At the time of writing this article, toilet paper and hand sanitizer are nowhere to be found. Flour and sugar are quickly disappearing from shelves. There are over 179,000 confirmed cases of COVID-19 worldwide, resulting in over 7,000 deaths. No vaccine is yet publicly available. In Pennsylvania, testing kits are in limited supply and schools are closed.
Whether current measures to contain the disease’s spread are an overreaction only time will tell. However, given what we know about what we don’t know, this may be the best way to protect those most vulnerable.
As Christians, this is not a time to fear. This is a time for faith. We believe in a God who came to earth, not wearing examination gloves, a surgical mask, or a protective gown. He came to the same earth where COVID-19 and countless other diseases have existed throughout history. He breathed the air we breathe and ate the food we eat. He healed the sick, cast out demons, and touched those thought highly contagious, cleansing them instead of being infected by them. His mighty acts demonstrated not only his compassion but also his real authority.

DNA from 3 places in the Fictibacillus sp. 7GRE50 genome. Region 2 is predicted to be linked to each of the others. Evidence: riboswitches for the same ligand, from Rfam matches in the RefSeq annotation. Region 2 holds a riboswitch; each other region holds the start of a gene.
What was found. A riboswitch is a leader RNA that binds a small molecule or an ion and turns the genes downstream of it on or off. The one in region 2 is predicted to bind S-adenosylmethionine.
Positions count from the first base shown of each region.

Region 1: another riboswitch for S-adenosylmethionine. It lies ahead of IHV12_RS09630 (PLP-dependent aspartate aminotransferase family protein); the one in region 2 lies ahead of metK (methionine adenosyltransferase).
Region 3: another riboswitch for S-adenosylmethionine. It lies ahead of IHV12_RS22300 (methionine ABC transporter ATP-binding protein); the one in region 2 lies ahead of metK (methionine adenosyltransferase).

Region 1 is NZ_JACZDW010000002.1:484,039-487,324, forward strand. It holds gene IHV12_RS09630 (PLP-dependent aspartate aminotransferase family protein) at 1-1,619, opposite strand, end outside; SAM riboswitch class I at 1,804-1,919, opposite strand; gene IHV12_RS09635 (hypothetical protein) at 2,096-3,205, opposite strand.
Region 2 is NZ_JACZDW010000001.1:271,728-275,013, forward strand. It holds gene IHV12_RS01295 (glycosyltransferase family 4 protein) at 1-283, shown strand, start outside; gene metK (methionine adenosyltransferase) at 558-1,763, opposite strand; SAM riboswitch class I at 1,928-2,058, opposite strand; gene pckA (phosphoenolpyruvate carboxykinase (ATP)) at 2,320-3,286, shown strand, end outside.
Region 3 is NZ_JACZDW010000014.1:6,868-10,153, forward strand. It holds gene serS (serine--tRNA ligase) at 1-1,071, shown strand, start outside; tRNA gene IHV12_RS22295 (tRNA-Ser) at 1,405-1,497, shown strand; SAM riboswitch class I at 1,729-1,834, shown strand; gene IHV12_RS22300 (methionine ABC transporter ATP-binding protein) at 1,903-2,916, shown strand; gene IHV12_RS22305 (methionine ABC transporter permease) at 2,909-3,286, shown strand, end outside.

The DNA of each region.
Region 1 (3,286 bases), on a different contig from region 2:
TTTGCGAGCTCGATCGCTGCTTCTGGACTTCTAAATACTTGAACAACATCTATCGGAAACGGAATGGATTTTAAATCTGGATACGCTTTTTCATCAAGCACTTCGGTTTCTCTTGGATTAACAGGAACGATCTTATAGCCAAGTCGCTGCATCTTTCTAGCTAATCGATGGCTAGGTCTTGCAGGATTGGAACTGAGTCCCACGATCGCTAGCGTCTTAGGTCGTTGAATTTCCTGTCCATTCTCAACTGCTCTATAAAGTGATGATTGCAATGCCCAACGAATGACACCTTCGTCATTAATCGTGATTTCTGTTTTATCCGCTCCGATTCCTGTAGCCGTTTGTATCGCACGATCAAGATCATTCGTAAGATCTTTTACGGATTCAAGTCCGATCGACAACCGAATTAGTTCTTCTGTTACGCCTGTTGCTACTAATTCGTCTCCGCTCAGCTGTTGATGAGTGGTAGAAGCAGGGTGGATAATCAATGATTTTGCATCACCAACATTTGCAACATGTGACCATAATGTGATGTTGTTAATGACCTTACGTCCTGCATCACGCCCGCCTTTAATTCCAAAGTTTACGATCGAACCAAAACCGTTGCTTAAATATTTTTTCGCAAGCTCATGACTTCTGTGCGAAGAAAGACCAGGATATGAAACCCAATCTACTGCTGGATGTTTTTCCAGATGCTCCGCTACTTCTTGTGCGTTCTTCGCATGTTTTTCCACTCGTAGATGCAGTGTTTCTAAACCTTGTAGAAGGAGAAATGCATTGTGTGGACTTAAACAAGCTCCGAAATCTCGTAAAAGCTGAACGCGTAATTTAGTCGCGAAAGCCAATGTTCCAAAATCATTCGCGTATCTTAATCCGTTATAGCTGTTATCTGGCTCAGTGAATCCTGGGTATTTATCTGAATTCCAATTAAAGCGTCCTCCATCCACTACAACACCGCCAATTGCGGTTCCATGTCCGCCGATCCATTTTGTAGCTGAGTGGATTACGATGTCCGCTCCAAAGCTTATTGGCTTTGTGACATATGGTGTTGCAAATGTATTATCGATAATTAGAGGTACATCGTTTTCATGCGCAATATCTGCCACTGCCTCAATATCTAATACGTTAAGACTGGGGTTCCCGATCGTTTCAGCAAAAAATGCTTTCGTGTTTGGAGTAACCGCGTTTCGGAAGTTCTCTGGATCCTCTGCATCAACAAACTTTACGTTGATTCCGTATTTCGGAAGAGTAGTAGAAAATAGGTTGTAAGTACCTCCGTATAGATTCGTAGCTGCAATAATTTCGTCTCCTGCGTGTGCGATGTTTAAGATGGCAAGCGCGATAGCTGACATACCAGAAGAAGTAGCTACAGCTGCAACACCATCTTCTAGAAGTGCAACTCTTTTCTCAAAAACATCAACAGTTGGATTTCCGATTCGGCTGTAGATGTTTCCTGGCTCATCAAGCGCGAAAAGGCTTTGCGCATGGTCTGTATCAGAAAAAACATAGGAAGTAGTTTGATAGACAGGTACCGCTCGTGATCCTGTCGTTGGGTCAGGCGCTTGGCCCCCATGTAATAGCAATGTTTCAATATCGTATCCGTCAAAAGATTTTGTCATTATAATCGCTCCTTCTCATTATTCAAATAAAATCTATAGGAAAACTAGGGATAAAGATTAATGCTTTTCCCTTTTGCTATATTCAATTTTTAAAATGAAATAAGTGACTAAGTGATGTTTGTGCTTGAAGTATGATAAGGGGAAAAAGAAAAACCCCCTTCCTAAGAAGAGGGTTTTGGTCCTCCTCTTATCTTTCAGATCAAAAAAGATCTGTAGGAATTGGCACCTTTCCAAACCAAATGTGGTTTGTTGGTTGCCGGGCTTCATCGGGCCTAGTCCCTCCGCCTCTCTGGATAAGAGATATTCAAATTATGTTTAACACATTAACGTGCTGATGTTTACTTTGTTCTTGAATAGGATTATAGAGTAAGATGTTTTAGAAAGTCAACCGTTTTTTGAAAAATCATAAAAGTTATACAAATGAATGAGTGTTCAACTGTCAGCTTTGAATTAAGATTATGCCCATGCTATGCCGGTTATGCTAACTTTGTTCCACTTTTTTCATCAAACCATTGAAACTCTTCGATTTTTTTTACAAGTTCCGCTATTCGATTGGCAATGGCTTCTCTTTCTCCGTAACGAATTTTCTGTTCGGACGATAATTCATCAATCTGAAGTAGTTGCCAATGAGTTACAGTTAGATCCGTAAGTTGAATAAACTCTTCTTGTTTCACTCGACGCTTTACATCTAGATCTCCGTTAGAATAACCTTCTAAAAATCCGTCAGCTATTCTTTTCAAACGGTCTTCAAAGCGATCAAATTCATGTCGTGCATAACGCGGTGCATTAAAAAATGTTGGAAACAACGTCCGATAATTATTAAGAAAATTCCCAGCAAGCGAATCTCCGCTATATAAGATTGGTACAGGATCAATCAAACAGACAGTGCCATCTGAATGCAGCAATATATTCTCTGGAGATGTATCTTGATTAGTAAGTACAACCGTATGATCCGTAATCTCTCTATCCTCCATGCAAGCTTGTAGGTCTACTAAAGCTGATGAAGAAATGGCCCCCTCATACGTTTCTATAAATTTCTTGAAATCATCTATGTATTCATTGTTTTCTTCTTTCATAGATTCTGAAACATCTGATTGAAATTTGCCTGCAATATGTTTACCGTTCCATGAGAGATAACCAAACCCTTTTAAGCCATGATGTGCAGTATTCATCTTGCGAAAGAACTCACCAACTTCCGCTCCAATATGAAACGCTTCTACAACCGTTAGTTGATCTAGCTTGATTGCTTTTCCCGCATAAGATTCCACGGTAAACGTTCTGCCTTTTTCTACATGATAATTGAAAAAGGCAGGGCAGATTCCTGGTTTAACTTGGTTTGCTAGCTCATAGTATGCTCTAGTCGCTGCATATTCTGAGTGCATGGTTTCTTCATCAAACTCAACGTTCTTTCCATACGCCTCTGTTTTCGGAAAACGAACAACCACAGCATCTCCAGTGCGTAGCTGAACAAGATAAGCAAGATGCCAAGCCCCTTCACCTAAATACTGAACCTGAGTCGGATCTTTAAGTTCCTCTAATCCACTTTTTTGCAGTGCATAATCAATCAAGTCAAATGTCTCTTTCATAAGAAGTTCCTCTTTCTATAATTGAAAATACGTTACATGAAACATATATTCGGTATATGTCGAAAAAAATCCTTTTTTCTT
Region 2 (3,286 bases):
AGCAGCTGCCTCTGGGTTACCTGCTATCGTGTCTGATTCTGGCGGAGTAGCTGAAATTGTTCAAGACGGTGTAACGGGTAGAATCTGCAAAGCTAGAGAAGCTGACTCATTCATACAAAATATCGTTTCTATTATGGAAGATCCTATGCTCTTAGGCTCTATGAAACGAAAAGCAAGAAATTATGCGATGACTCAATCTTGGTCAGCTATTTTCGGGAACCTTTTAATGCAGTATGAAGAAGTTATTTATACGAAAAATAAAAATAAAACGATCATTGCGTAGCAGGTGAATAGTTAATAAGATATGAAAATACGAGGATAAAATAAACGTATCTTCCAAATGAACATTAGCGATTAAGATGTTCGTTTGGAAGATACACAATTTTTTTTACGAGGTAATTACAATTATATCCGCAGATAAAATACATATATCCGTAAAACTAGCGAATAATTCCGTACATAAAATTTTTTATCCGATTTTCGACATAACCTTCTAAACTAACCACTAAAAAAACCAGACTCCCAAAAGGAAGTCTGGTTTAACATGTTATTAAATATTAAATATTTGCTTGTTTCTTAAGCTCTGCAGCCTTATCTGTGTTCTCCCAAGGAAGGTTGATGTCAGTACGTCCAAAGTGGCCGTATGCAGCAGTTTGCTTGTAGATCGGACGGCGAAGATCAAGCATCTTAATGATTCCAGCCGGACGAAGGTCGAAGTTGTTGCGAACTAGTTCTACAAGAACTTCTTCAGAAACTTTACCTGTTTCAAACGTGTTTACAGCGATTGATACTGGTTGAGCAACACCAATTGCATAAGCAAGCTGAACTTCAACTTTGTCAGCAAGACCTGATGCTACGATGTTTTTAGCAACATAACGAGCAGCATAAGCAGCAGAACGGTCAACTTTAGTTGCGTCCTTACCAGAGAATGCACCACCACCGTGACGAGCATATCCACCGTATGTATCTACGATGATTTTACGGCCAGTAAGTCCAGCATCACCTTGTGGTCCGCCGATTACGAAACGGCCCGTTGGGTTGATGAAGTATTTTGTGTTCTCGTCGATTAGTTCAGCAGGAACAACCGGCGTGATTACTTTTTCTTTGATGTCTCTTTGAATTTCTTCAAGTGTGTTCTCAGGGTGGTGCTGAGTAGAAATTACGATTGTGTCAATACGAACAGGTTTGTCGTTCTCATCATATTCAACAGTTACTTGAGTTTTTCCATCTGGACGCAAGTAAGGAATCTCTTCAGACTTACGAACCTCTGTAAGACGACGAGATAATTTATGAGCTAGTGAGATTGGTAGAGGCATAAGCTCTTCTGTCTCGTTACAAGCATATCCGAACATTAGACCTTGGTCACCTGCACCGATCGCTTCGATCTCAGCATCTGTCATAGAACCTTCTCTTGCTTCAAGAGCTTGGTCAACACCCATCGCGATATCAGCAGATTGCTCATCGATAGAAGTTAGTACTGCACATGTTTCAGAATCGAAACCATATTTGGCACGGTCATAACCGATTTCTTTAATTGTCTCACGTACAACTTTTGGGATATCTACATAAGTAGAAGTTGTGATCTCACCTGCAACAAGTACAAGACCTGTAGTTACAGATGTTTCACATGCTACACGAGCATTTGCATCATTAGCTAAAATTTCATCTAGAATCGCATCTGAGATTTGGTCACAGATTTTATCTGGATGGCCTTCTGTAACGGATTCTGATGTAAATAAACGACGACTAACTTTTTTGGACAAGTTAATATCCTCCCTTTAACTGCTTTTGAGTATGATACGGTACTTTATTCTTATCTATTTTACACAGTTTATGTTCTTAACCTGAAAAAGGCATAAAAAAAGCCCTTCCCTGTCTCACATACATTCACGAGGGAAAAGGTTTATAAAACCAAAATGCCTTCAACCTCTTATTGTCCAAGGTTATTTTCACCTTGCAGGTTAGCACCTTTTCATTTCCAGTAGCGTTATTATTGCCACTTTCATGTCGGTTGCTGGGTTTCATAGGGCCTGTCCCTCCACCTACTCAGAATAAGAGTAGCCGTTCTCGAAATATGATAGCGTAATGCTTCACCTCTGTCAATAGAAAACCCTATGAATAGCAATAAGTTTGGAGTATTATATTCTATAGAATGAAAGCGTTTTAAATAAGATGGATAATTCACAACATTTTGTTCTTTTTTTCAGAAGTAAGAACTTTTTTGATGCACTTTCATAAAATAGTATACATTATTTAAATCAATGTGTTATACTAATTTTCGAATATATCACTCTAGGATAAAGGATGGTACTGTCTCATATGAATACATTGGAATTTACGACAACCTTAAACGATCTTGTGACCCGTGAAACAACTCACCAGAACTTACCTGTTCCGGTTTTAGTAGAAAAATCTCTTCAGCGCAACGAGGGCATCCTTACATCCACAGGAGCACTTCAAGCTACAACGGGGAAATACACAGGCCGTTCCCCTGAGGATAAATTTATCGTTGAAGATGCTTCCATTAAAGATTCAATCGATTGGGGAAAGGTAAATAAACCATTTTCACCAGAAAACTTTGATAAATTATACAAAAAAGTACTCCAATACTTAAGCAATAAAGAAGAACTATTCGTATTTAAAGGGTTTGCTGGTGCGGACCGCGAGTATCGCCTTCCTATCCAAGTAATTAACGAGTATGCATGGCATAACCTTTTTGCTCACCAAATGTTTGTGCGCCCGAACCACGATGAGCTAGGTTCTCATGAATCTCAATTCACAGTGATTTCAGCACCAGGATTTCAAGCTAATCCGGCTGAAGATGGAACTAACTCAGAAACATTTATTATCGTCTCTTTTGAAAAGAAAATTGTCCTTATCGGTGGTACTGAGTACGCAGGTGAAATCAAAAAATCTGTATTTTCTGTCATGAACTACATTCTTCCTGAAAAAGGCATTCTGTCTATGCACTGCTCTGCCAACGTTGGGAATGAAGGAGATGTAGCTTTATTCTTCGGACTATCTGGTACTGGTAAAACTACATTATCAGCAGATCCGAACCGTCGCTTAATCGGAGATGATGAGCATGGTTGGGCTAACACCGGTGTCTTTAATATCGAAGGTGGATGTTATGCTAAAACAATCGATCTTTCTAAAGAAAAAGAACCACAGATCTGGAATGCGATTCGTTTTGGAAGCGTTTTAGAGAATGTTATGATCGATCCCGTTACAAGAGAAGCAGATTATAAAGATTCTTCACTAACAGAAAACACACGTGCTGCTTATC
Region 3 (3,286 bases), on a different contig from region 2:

Through his mighty acts, Jesus demonstrated his authority to conquer a far greater foe than COVID-19. Jesus once said, “Do not be afraid of those who kill the body but cannot kill the soul (Matthew 10:28).” We could say today, “Do not be afraid of COVID-19 that can kill your body but cannot kill your soul.” Like COVID-19, sin is not a respecter of national borders or ethnicities. Unlike COVID-19, sin infects all of us and will not only kill your body but also your soul. When Jesus died on the cross, he absorbed the sin of those who trust in him, dying the death to sin that was theirs to die. Because of his death, sin cannot kill the soul of those who trust in him.
Christ’s hope gives us faith instead of fear at a time like this. This faith gives us the capacity to respond in ways that are God glorifying instead of self-seeking. We can leave that extra package of toilet paper on the shelf for our neighbor, if we do not need it. Though we may physically distance ourselves, we can reach out by phone, internet, and every means possible to let people know that we are thinking about them. We can remind each other frequently about the hope we have in Jesus Christ. We can respond with neighbor-love, instead of self-seeking behavior, because nothing can separate us from God’s love, not even death itself (Romans 8:38-39).